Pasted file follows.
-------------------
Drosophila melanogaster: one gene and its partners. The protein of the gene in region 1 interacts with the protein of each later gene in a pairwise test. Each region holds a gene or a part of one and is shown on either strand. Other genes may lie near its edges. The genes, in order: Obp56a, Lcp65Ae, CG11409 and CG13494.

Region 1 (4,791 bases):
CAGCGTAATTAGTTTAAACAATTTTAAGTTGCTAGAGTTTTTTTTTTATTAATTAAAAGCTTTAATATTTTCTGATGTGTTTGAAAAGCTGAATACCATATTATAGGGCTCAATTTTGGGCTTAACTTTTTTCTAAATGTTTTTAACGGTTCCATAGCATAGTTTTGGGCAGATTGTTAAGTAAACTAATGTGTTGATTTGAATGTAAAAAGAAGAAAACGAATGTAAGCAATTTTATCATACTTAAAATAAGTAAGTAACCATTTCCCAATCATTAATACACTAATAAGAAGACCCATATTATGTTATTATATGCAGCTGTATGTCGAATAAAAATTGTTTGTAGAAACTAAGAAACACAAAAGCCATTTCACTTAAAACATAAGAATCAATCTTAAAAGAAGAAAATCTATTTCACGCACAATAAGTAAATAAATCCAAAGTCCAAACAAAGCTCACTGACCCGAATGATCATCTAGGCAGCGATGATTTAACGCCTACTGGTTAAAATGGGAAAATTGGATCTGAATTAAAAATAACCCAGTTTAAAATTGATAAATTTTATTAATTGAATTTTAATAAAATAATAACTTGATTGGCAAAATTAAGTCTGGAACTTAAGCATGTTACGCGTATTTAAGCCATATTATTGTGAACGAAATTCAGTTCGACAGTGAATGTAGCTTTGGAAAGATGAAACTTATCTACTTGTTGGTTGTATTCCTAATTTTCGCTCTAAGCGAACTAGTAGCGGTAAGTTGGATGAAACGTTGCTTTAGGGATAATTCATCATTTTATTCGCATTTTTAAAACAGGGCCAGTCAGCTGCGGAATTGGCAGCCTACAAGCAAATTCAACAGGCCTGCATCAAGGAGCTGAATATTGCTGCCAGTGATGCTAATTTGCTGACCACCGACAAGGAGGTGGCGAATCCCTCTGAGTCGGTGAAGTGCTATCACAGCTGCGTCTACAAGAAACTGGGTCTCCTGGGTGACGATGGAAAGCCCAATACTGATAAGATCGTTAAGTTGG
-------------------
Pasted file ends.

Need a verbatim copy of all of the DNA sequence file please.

Drosophila melanogaster: one gene and its partners. The protein of the gene in region 1 interacts with the protein of each later gene in a pairwise test. Each region holds a gene or a part of one and is shown on either strand. Other genes may lie near its edges. The genes, in order: Obp56a, Lcp65Ae, CG11409 and CG13494.

Region 1 (4,791 bases):
CAGCGTAATTAGTTTAAACAATTTTAAGTTGCTAGAGTTTTTTTTTTATTAATTAAAAGCTTTAATATTTTCTGATGTGTTTGAAAAGCTGAATACCATATTATAGGGCTCAATTTTGGGCTTAACTTTTTTCTAAATGTTTTTAACGGTTCCATAGCATAGTTTTGGGCAGATTGTTAAGTAAACTAATGTGTTGATTTGAATGTAAAAAGAAGAAAACGAATGTAAGCAATTTTATCATACTTAAAATAAGTAAGTAACCATTTCCCAATCATTAATACACTAATAAGAAGACCCATATTATGTTATTATATGCAGCTGTATGTCGAATAAAAATTGTTTGTAGAAACTAAGAAACACAAAAGCCATTTCACTTAAAACATAAGAATCAATCTTAAAAGAAGAAAATCTATTTCACGCACAATAAGTAAATAAATCCAAAGTCCAAACAAAGCTCACTGACCCGAATGATCATCTAGGCAGCGATGATTTAACGCCTACTGGTTAAAATGGGAAAATTGGATCTGAATTAAAAATAACCCAGTTTAAAATTGATAAATTTTATTAATTGAATTTTAATAAAATAATAACTTGATTGGCAAAATTAAGTCTGGAACTTAAGCATGTTACGCGTATTTAAGCCATATTATTGTGAACGAAATTCAGTTCGACAGTGAATGTAGCTTTGGAAAGATGAAACTTATCTACTTGTTGGTTGTATTCCTAATTTTCGCTCTAAGCGAACTAGTAGCGGTAAGTTGGATGAAACGTTGCTTTAGGGATAATTCATCATTTTATTCGCATTTTTAAAACAGGGCCAGTCAGCTGCGGAATTGGCAGCCTACAAGCAAATTCAACAGGCCTGCATCAAGGAGCTGAATATTGCTGCCAGTGATGCTAATTTGCTGACCACCGACAAGGAGGTGGCGAATCCCTCTGAGTCGGTGAAGTGCTATCACAGCTGCGTCTACAAGAAACTGGGTCTCCTGGGTGACGATGGAAAGCCCAATACTGATAAGATCGTTAAGTTGG